The publishing industry in the 21st century is remarkably different than it was 20 years ago. Many things have changed, with online retail (and its undercutting traditional business models), digital publishing, new ways consumers are engaging content, and self-publishing platforms being the large factors.
Unfortunately, these changes have only accentuated the difficulty editors have in faithfully producing excellent work while simultaneously managing the expectations of authors. While these may seem harsh, they aren’t meant to deter you from writing. Rather, they should be taken as pieces of advice that can help you understand how to move forward in your desire to write (more on that to come). Some will encourage you to “never give up,” however, these factors should be weighed against what your hopes for writing actually are.
Without further delays, are four points that editors wish authors knew.
Unsolicited manuscripts/articles are countless.
Mind the hyperbole. Nonetheless, here’s an unfortunate but sobering reality: many publishers have large rooms where they simply dump unsolicited manuscripts. They are likely waiting to be thrown into a scheduled recycling program or by some very small chance happen to have the cover letter skimmed by an acquisitions editor. But most publishers have a policy listed somewhere on their website stating that they do not receive unsolicited manuscripts. This means that even manuscripts that a smaller publisher would be favorable to will likely take months to be handled by a decision-making editor. Then it will require more time, likely somewhere between 3-6 months to undergo a review process.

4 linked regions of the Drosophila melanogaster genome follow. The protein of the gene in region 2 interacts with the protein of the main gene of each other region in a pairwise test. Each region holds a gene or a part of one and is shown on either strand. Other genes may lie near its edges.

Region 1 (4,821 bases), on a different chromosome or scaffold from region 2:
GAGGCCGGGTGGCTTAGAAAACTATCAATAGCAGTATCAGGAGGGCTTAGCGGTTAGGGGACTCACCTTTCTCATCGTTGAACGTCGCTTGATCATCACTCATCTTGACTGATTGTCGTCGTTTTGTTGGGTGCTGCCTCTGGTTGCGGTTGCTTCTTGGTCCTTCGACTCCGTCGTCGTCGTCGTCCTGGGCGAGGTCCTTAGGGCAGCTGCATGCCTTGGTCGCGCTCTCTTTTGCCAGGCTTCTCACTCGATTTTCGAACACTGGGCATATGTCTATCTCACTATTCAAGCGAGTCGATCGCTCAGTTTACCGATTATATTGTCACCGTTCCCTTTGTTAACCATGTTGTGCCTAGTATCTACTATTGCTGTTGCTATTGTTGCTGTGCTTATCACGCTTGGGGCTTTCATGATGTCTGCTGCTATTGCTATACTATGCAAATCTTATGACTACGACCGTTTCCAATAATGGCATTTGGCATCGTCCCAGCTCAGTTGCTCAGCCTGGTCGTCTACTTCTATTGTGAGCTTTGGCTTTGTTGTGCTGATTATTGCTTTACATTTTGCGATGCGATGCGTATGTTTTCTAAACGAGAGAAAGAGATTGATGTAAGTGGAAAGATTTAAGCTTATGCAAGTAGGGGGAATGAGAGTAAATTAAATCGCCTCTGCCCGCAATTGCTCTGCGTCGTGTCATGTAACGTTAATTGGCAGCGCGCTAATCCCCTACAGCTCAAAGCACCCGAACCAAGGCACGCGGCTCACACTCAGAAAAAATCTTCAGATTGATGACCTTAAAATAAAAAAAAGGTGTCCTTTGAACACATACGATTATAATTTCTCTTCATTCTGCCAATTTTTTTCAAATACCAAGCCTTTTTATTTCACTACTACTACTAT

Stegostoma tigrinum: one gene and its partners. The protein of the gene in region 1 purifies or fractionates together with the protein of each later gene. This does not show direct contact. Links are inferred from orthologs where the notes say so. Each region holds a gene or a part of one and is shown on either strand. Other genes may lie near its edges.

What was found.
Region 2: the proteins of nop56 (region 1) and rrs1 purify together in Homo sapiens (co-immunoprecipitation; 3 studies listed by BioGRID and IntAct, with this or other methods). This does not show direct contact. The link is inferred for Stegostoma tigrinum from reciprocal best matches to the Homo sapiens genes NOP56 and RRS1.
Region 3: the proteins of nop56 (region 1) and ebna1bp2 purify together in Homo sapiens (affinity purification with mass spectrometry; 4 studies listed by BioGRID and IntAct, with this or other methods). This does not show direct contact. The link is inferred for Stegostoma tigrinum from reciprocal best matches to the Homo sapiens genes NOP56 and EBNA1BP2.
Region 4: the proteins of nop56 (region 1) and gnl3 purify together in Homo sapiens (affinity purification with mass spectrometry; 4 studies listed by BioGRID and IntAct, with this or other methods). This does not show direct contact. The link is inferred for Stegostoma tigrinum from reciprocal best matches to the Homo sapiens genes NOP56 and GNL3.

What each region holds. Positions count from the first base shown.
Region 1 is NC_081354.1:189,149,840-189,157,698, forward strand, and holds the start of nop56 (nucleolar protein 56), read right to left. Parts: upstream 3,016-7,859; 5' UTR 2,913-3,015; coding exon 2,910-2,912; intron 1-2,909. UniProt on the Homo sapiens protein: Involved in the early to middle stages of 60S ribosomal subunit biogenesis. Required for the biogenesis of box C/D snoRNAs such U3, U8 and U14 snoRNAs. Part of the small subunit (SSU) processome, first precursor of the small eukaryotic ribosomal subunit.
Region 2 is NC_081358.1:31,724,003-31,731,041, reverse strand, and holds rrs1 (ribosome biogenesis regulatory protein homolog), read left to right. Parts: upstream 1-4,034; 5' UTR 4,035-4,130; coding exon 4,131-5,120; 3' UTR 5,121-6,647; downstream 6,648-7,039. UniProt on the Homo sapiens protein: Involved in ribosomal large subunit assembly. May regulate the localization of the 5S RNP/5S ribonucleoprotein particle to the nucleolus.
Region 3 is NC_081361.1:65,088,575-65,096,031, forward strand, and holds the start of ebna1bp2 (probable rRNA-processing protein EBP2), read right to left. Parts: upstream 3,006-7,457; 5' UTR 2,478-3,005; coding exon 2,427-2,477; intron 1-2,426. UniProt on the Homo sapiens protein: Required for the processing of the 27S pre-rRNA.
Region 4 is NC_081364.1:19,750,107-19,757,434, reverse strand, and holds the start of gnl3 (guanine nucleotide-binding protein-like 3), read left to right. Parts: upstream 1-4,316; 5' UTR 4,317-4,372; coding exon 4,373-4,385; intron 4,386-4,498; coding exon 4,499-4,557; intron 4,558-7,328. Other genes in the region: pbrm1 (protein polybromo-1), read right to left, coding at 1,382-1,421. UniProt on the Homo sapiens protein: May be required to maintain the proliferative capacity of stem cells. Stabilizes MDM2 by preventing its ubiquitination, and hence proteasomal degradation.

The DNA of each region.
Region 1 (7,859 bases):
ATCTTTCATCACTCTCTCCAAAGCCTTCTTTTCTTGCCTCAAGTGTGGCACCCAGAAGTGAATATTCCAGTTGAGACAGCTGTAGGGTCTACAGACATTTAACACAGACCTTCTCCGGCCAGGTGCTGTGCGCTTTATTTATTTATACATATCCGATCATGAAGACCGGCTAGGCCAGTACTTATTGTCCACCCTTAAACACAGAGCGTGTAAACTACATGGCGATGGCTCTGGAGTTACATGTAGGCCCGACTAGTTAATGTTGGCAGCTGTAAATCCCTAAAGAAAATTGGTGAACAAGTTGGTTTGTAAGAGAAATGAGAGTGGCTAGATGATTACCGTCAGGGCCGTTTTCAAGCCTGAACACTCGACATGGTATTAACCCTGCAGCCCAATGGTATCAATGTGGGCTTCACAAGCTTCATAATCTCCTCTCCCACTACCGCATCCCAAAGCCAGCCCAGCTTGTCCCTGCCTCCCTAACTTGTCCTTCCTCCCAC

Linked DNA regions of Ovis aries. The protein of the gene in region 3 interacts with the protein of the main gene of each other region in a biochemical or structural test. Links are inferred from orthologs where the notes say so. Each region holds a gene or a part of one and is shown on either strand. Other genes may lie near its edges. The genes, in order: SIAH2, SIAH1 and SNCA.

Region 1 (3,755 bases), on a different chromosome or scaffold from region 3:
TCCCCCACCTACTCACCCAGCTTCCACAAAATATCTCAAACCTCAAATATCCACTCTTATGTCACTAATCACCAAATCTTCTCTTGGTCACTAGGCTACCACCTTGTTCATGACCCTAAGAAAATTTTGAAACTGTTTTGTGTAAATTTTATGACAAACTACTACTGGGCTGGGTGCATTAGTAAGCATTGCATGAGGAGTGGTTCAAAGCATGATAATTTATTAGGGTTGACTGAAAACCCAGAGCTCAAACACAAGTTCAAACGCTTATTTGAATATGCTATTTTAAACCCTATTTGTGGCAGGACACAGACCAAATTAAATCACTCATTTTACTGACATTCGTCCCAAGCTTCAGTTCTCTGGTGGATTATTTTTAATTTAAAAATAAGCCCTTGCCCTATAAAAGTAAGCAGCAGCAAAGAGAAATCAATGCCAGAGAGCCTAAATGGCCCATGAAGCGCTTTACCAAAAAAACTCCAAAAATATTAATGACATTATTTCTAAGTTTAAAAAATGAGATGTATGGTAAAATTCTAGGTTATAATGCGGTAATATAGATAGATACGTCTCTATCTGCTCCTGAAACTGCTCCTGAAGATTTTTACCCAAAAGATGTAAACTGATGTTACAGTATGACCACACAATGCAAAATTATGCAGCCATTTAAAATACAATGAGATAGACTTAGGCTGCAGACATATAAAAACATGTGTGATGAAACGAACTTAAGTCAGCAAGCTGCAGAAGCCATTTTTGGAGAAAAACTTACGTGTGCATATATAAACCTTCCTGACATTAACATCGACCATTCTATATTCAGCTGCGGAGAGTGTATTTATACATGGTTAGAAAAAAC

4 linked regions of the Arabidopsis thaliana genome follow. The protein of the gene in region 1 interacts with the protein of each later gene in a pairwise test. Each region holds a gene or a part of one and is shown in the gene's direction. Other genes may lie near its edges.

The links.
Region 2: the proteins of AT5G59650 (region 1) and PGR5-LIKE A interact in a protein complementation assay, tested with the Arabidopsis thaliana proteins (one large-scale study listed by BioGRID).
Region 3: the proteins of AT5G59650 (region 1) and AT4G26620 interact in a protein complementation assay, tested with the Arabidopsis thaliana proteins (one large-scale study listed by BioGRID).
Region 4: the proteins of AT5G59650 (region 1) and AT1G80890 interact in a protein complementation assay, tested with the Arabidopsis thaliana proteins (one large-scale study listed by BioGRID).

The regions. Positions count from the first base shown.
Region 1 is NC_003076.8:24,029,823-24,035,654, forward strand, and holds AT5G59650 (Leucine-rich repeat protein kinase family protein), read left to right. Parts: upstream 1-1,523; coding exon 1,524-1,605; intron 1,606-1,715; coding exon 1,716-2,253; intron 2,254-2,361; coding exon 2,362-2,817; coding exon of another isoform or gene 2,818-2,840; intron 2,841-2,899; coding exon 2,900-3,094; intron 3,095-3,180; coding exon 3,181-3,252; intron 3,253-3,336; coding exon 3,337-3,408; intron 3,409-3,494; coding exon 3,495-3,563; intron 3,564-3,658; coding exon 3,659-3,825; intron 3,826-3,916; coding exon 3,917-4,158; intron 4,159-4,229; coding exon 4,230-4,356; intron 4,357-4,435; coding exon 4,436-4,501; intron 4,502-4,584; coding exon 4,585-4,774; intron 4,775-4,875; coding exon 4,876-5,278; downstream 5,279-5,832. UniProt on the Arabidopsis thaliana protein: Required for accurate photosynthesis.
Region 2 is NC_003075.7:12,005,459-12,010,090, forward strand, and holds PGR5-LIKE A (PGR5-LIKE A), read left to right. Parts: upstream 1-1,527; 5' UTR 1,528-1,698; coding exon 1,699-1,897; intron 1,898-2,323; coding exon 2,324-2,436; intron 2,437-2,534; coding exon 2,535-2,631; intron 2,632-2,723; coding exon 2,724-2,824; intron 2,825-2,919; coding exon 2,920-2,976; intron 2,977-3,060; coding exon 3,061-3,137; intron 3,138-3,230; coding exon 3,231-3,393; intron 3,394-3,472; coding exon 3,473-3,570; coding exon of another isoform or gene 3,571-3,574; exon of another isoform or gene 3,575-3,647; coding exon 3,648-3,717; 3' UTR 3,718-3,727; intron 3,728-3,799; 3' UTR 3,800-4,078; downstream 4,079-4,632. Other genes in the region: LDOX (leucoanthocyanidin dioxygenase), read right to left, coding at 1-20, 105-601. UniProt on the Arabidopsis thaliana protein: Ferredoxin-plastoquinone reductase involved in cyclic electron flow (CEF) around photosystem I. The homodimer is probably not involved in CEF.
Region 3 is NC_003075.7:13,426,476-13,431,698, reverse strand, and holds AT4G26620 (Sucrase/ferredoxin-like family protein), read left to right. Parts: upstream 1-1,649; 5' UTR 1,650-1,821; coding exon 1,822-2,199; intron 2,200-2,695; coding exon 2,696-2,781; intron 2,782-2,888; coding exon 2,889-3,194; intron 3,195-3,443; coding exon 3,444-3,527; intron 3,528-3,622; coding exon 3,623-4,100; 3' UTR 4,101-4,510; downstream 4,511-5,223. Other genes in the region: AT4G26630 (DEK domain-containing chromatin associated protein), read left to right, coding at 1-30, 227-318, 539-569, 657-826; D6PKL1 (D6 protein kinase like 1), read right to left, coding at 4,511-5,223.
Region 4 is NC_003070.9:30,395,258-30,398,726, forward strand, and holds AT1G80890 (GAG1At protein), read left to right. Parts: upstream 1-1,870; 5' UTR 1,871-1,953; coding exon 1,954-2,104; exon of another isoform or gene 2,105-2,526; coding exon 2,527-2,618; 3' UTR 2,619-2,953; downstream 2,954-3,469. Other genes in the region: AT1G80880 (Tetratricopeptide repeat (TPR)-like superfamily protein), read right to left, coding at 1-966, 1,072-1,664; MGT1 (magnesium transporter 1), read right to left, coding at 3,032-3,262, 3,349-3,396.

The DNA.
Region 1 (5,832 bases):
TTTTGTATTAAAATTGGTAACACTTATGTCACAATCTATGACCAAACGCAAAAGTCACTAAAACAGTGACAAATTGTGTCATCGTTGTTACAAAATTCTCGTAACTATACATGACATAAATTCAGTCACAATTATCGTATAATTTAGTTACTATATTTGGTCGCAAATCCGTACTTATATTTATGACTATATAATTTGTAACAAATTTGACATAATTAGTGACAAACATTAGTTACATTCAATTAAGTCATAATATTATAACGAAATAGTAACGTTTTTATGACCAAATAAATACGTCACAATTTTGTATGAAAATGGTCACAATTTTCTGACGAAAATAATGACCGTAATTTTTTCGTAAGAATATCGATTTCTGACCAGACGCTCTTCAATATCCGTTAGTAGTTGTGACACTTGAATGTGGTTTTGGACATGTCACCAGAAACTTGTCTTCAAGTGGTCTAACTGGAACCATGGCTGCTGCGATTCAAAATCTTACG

A good book is not good enough to publish.
The publishing/book market is incredibly oversaturated, and this means that even good to great books likely won’t be published by an reputable publishing house. It is estimated that somewhere between 500,000-1,000,000 books are published every year in the US alone. Most publishers these days offer little to no marketing support for projects they actually pursue, and this means they are looking for writers with established platforms. If you hope to self-publish, which is an option, you should come to terms with the fact that, statistically, it will sell less than 250 copies. Some have cautioned that self-publishing is “an exercise in obscurity,” but depending on the nature of the project, it may not be futile, if your hope is simply to be able to hand people something that is meaningful to you (and written by you!).
An editor is not under any obligation to offer feedback.
As an author, you have put countless hours into your work. It is a labor of love and usually deeply personal. However, it is simply unrealistic to expect an editor to actually read your unsolicited work thoroughly, not to mention offer any kind of feedback. An editor’s primary role is to identify works that will suit their publishing purpose, and give further shape to those works. Sometimes persistence is welcome and may result in actual feedback. However, you shouldn’t take offense when an editor prioritizes their immediate work. You are likely not to receive any response, and if you do, if will likely be a generic response offered to many—don’t let this surprise you.
Detailed feedback is a good sign.
Here’s a bit of ironic if not good news. Although it’s easy to take offense at detailed feedback, when an editor spends that much time with your work, it should be taken as flattery. Most of the time, an editor will look for excuses to quickly pass over a submission because of the high volume of unsolicited works. So when she actually reads your work and takes the time to critique it, it means there’s something there that has caught her eye. While this doesn’t mean she wants to pursue your project, you should welcome the comments and use it to hone your writing craft.
With these seemingly severe points, let me offer 4 points of advice that can help your chances of getting published: 1) Hone your craft by writing every day. 2) Consider working with a literary agent. 3) Invest some time in building your platform. 4) Network and try to build relationships in the publishing industry. More on these later.